Dovedale is a beautiful part of the White Peak Area in the Peak District National Park and it is a great place to start a circular walk.
During the summer months, it is an incredibly popular place to visit but it’s also a perfect location to go for an autumnal walk.
If you don’t fancy a longer walk then you can read my shorter walk here. It’s another circular route, starting and finishing in Dovedale.
In this article, I will give you the route for the Dovedale circular walk that I did. Plus top tips and beautiful things to look out for on the way!
Planning on doing this Dovedale walk or any other Peak District walks?
Ask me any more questions in the comments below.
Dovedale Circular Walk
Dovedale Start Point + Facilities
Narlows Car Park: Spend Lane, Thorpe, Ashbourne, DE6 2AT
There are a couple of options for this walk depending on where you start. Since it’s a circular walk you can choose the one to start you!
I parked at Narlows car park, near The Old Dog pub. There is also a second car park further down the road from this one. Both of these are free car parks.
The third option is the car park directly on the Tissington Trail, there is a toilet and a small cafe here, selling hot drinks and snacks. This is a paid car park.
Toilet facilities on the walk
On the walk, there are a few toilet stops.
At Milldale, there’s a toilet and also another one at Tissington, directly on the Trail.
Other than these toilets there are very limited options on the first part of the route. The river is one side and woods the other (but the path is popular so you can’t really hide!)
There are a number of caves on the route, but these are NOT suitable as a toilet. Please be a responsible hiker and keep the walk beautiful for everyone.
Dovedale Walk Map
Stage 1 – Narlows Car Park to Thorpe Cloud
Distance: 1 mile/1.5 km
From Narlows car park turn right out of the car park, heading towards The Old Dog Pub along the road.
Continue past the pub, down the road, as you descend gradually on your right you’ll see the iconic hill Thorpe Cloud.
At the point where the road bends round to the left, you’ll see the entrance to the hotel. To the left of the drive, you’ll see a small fingerpost marking the way across a field around the back of the hotel.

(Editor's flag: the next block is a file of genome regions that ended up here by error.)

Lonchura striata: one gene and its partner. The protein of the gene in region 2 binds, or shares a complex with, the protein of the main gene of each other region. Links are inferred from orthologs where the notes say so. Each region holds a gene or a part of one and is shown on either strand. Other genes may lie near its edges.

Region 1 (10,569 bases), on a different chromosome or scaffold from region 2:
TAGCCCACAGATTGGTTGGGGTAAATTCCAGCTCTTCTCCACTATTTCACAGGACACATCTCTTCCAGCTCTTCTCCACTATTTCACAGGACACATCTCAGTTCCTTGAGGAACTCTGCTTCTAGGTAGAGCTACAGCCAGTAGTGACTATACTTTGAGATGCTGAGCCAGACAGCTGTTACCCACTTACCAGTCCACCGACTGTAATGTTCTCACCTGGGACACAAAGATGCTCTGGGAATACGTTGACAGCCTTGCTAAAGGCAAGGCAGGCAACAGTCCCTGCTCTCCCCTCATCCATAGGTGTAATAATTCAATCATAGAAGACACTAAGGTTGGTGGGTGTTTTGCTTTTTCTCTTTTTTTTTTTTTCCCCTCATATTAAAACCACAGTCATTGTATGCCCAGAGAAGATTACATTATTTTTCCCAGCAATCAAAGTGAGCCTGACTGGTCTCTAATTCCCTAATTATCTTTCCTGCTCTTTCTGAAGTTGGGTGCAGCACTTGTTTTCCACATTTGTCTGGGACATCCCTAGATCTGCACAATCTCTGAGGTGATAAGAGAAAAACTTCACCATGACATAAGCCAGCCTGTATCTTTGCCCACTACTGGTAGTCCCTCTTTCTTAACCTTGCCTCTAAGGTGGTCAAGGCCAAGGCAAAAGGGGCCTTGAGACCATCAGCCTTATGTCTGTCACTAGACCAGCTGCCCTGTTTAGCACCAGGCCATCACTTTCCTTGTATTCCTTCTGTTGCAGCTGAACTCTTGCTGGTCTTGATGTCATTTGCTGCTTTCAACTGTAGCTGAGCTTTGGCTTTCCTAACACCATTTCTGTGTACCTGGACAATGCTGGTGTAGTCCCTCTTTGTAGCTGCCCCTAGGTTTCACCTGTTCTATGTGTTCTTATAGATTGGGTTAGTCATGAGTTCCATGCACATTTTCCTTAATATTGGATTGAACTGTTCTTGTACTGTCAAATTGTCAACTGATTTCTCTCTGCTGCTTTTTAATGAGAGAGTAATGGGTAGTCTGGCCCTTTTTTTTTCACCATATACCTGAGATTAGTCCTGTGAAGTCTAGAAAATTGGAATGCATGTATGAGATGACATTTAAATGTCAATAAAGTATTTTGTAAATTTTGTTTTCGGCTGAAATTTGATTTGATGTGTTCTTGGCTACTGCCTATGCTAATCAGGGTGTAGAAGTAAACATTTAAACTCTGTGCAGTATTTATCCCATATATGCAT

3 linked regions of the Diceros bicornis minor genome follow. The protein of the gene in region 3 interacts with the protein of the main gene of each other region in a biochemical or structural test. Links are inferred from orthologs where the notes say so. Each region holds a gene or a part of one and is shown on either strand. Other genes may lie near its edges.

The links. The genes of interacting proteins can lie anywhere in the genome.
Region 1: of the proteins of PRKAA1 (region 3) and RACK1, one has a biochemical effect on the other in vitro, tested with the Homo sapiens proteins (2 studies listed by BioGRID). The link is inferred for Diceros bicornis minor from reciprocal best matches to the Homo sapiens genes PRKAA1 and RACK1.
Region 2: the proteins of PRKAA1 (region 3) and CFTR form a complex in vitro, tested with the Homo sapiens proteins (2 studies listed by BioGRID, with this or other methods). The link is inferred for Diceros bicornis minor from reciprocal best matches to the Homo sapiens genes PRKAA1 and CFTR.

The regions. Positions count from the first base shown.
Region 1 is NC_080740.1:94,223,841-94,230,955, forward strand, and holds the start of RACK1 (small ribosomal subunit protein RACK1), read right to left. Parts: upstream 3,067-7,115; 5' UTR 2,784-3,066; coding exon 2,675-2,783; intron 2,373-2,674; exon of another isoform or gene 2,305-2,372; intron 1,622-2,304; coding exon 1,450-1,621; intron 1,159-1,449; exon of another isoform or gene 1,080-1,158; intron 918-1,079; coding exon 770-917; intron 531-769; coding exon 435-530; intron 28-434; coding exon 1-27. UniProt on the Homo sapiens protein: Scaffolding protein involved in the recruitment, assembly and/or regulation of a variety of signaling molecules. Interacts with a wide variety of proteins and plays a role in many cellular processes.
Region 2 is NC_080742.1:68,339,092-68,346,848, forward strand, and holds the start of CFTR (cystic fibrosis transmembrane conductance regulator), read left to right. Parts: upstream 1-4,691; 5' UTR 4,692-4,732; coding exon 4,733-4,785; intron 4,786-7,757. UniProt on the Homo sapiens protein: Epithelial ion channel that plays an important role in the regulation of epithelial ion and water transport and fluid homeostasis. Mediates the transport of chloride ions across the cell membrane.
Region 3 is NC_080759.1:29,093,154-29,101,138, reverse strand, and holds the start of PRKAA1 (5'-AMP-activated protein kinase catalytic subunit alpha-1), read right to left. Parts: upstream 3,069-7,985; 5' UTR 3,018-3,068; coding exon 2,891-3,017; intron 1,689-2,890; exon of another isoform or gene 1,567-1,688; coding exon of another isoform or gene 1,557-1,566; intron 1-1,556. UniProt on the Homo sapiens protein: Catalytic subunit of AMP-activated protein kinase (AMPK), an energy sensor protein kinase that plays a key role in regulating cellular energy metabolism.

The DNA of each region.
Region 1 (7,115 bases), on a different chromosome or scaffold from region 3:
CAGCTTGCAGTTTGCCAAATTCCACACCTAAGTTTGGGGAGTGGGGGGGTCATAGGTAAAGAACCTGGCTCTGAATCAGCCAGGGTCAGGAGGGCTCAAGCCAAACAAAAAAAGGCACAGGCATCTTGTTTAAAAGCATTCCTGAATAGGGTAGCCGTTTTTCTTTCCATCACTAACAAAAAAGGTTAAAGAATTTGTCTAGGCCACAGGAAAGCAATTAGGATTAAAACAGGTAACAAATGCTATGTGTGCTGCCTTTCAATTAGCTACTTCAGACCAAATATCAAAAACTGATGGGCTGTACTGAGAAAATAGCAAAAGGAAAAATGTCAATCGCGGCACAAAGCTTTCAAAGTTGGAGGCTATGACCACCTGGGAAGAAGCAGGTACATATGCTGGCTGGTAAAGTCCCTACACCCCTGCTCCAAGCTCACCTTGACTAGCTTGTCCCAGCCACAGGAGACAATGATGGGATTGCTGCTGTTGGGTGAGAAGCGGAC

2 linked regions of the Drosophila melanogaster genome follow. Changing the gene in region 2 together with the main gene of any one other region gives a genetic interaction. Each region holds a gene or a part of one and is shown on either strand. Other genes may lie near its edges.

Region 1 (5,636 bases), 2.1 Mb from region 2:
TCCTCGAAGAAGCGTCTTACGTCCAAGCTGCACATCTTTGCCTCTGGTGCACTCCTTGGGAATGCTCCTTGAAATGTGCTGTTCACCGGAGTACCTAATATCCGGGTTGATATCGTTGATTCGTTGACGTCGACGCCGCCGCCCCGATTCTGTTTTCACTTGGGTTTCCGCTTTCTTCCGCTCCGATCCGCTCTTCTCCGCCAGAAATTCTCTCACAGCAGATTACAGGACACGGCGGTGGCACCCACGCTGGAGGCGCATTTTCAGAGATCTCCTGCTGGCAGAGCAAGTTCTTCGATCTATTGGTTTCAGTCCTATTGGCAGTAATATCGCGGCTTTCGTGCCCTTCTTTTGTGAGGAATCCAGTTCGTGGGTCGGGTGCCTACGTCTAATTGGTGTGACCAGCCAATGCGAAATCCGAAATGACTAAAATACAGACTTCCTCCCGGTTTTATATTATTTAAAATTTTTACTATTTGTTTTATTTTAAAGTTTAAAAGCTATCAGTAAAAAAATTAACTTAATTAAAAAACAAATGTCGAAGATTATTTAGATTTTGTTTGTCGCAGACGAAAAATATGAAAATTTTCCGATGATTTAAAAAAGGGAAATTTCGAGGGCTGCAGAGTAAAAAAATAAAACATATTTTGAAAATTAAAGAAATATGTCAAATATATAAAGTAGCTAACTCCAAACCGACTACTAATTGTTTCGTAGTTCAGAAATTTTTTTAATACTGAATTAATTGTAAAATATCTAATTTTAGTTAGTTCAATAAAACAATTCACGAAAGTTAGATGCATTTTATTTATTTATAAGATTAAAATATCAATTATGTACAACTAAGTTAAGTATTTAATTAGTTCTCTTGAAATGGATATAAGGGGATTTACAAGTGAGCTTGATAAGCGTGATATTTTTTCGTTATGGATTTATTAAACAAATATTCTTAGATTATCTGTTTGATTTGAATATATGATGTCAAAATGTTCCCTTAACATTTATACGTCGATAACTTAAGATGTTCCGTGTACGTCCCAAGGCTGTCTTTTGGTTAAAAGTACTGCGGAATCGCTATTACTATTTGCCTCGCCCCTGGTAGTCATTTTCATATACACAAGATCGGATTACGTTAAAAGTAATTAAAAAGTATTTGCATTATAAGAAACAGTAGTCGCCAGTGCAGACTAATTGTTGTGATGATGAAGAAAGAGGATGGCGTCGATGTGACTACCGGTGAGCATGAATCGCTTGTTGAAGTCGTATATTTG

Walk across the field then over another gate, continuing following the boundary wall to the left.
You’ll now see Thorpe Cloud hill in front of you, as long as it’s not too cloudy! In wet weather, the field can be very wet and boggy so waterproof hiking boots are recommended!
You then go through a gate then descend Thorpe Cloud up a steep path. In wet weather, the rocks can be very slippy at the top, so watch your footing!
At 287 metres high (924 ft), it’s one of the smallest hills in the Peak District but you have wonderful views from the top!
Stage 2 – Thorpe Cloud to Reynard’s Cave
Distance: 2 miles/3 km
Enjoy the views from Thorpe Cloud, at the far end you can see all the way down to the River Dove. From this point, you can see numerous paths heading down.
However, due to erosion, these have all been re-routed to one main path which takes you down from Thorpe Cloud, heading away from the River Dove.
Read next Chee Dale stepping stones walk
Walk along the base of the hill towards the River Dove. Once you reach the River Dove, you’ll see the popular Dovedale Stepping Stones. On a beautiful summer’s day, these are really popular, hopping across the river.
The autumnal day I did the walk, there had been heavy rain and the River Dove was flowing strongly, hiding the stepping stones under a torrent of water. The path was also flooded in some areas but still passable.
From the Dovedale stepping stones, turn right and go through the stone stile continuing along the path by the River Dove for about 1 km.